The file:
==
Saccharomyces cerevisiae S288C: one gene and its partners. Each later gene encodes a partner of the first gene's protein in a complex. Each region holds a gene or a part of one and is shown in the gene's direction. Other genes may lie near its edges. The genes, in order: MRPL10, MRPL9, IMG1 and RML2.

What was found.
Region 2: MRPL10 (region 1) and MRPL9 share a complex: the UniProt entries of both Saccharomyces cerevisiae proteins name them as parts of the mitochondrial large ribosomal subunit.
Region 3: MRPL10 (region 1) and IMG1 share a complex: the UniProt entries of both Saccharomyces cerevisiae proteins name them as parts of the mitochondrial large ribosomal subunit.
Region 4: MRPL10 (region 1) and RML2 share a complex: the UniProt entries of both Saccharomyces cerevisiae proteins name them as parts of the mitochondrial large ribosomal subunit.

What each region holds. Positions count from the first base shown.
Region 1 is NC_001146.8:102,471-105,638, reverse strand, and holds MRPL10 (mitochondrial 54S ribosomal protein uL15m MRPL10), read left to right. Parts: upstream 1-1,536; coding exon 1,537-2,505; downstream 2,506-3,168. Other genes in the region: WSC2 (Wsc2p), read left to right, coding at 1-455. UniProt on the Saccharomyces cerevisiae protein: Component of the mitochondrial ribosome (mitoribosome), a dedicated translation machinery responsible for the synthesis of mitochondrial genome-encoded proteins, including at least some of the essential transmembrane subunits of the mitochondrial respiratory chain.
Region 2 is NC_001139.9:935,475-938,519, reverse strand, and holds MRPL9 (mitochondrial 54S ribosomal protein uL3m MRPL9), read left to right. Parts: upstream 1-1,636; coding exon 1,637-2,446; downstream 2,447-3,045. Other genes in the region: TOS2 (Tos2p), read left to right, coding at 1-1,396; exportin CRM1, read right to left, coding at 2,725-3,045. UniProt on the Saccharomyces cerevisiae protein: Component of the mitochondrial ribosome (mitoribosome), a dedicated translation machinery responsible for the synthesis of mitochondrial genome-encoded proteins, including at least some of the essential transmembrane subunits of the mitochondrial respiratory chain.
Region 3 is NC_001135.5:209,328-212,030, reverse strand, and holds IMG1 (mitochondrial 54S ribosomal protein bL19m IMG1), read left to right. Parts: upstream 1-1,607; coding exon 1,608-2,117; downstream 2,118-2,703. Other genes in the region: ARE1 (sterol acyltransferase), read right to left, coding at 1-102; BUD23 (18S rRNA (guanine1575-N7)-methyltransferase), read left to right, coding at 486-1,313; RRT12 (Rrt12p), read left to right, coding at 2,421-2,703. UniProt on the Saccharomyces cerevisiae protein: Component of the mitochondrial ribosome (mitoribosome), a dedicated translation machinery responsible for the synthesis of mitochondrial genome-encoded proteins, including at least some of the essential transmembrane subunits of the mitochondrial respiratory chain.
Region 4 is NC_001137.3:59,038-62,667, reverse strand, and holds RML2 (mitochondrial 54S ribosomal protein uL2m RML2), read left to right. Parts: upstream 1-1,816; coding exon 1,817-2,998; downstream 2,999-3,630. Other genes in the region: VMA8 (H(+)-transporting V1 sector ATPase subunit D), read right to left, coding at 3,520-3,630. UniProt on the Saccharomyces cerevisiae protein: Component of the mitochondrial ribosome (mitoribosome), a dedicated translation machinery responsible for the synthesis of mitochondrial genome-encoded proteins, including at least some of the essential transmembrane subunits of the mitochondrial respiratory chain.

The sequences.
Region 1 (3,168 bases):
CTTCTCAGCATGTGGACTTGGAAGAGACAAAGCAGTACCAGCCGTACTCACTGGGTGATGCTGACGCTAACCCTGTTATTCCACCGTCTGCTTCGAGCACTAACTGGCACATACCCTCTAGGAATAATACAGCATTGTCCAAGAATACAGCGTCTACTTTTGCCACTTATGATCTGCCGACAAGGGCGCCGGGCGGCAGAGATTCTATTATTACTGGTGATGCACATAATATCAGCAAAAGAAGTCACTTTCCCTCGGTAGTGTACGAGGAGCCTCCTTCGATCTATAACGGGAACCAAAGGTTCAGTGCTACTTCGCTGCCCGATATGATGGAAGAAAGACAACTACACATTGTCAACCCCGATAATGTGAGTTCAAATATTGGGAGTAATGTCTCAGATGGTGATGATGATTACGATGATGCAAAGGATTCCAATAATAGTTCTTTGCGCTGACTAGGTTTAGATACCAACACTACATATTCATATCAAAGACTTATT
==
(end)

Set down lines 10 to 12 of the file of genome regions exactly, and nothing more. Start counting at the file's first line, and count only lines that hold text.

Region 4 is NC_001137.3:59,038-62,667, reverse strand, and holds RML2 (mitochondrial 54S ribosomal protein uL2m RML2), read left to right. Parts: upstream 1-1,816; coding exon 1,817-2,998; downstream 2,999-3,630. Other genes in the region: VMA8 (H(+)-transporting V1 sector ATPase subunit D), read right to left, coding at 3,520-3,630. UniProt on the Saccharomyces cerevisiae protein: Component of the mitochondrial ribosome (mitoribosome), a dedicated translation machinery responsible for the synthesis of mitochondrial genome-encoded proteins, including at least some of the essential transmembrane subunits of the mitochondrial respiratory chain.

The sequences.
Region 1 (3,168 bases):